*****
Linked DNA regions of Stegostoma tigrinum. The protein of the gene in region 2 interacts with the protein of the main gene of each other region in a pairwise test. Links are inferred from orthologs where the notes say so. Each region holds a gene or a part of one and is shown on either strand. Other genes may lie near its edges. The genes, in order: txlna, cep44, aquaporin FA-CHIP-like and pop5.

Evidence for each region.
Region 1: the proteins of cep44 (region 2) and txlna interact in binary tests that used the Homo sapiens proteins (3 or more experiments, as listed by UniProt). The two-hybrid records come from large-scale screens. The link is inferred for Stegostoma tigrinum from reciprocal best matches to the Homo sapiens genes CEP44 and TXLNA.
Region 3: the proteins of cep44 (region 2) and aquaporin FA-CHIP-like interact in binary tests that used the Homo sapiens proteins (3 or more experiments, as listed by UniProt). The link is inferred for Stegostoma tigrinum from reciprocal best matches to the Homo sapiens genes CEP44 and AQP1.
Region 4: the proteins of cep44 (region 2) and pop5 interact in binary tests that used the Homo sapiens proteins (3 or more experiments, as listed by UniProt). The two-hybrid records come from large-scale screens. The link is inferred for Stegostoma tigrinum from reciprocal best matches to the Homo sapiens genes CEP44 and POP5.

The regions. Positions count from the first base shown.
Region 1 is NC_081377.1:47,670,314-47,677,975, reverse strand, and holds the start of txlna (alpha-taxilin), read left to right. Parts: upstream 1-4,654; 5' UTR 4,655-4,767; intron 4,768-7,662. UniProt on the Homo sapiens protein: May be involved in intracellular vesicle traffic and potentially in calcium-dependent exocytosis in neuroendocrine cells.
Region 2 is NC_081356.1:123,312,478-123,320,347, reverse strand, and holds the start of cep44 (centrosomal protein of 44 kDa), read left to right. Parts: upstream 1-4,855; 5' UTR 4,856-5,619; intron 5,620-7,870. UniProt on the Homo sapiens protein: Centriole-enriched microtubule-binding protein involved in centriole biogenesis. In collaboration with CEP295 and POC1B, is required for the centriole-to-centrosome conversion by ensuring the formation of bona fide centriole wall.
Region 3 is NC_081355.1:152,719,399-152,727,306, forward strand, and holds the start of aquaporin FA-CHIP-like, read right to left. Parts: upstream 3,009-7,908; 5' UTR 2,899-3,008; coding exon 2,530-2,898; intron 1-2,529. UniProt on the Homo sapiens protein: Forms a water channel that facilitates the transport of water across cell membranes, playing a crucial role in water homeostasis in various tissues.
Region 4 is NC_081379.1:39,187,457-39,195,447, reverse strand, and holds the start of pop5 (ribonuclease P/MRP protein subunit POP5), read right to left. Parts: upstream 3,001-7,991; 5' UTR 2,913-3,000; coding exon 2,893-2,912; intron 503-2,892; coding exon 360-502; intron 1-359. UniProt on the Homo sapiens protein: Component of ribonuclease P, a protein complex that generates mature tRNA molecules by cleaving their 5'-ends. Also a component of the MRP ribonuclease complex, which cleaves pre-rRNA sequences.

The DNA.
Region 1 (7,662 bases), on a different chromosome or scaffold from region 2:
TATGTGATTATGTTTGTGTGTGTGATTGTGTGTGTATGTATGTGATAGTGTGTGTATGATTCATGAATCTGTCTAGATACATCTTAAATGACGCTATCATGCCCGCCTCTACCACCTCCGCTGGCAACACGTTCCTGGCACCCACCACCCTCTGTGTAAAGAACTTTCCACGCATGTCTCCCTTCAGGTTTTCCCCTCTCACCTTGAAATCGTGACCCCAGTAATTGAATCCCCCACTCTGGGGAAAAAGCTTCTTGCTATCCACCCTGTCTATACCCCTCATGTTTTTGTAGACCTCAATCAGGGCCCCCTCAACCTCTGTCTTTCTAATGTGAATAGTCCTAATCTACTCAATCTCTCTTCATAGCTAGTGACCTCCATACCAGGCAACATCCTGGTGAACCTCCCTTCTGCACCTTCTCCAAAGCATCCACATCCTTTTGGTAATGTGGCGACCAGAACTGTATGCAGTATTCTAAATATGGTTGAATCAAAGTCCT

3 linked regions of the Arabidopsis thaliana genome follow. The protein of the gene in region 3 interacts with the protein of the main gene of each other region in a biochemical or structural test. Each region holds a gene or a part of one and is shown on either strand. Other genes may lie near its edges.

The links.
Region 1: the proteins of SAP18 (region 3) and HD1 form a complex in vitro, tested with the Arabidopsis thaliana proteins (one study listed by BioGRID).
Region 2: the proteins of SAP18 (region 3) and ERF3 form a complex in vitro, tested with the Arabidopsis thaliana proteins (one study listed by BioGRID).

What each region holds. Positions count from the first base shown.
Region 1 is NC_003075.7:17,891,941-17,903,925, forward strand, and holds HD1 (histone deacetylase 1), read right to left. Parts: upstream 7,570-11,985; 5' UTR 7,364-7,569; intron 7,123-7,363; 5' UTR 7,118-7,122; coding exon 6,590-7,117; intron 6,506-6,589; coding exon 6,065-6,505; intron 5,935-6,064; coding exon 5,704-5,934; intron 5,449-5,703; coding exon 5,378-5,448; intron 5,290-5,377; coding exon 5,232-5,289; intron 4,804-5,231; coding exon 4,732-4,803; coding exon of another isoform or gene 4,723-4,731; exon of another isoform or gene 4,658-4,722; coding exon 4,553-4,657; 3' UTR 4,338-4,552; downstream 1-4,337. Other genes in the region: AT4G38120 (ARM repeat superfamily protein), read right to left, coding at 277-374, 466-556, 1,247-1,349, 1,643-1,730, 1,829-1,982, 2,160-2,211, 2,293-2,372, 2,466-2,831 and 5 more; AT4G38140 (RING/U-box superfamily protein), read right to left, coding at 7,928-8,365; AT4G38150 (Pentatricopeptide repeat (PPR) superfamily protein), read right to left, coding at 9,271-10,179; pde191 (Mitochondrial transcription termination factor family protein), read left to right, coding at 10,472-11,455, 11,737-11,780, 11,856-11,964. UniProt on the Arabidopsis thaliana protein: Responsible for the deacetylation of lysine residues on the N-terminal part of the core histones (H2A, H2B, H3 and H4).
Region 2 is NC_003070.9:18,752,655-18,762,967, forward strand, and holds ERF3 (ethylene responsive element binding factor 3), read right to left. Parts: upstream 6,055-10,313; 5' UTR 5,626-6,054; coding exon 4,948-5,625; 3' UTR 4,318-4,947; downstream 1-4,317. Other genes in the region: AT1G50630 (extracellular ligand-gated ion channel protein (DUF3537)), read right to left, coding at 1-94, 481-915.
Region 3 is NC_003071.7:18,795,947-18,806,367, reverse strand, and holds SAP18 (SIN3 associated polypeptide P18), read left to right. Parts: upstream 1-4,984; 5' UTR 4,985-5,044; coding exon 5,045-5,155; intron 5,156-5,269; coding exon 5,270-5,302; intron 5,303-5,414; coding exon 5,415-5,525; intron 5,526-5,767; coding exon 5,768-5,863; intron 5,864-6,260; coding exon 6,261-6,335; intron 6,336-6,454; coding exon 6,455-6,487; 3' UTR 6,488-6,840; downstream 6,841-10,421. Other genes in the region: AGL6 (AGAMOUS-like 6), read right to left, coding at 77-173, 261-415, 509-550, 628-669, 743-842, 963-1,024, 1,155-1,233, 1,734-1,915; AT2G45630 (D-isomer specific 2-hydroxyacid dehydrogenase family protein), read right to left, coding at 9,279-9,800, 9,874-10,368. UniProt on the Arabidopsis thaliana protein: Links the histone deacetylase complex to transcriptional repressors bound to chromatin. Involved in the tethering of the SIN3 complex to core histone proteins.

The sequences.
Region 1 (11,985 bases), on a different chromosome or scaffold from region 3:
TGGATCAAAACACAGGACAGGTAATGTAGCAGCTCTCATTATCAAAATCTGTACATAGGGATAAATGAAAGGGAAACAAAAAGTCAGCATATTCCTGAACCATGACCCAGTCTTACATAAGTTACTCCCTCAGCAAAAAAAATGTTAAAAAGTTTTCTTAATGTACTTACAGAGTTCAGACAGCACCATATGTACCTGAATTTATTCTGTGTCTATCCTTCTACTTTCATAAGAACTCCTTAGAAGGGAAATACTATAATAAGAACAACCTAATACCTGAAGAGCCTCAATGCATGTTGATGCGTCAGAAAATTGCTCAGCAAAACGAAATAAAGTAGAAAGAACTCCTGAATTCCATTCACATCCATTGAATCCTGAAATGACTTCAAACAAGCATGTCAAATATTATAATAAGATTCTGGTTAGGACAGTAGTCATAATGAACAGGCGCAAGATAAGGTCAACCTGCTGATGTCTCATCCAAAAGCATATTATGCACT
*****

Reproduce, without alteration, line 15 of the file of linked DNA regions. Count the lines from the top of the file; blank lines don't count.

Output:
The links.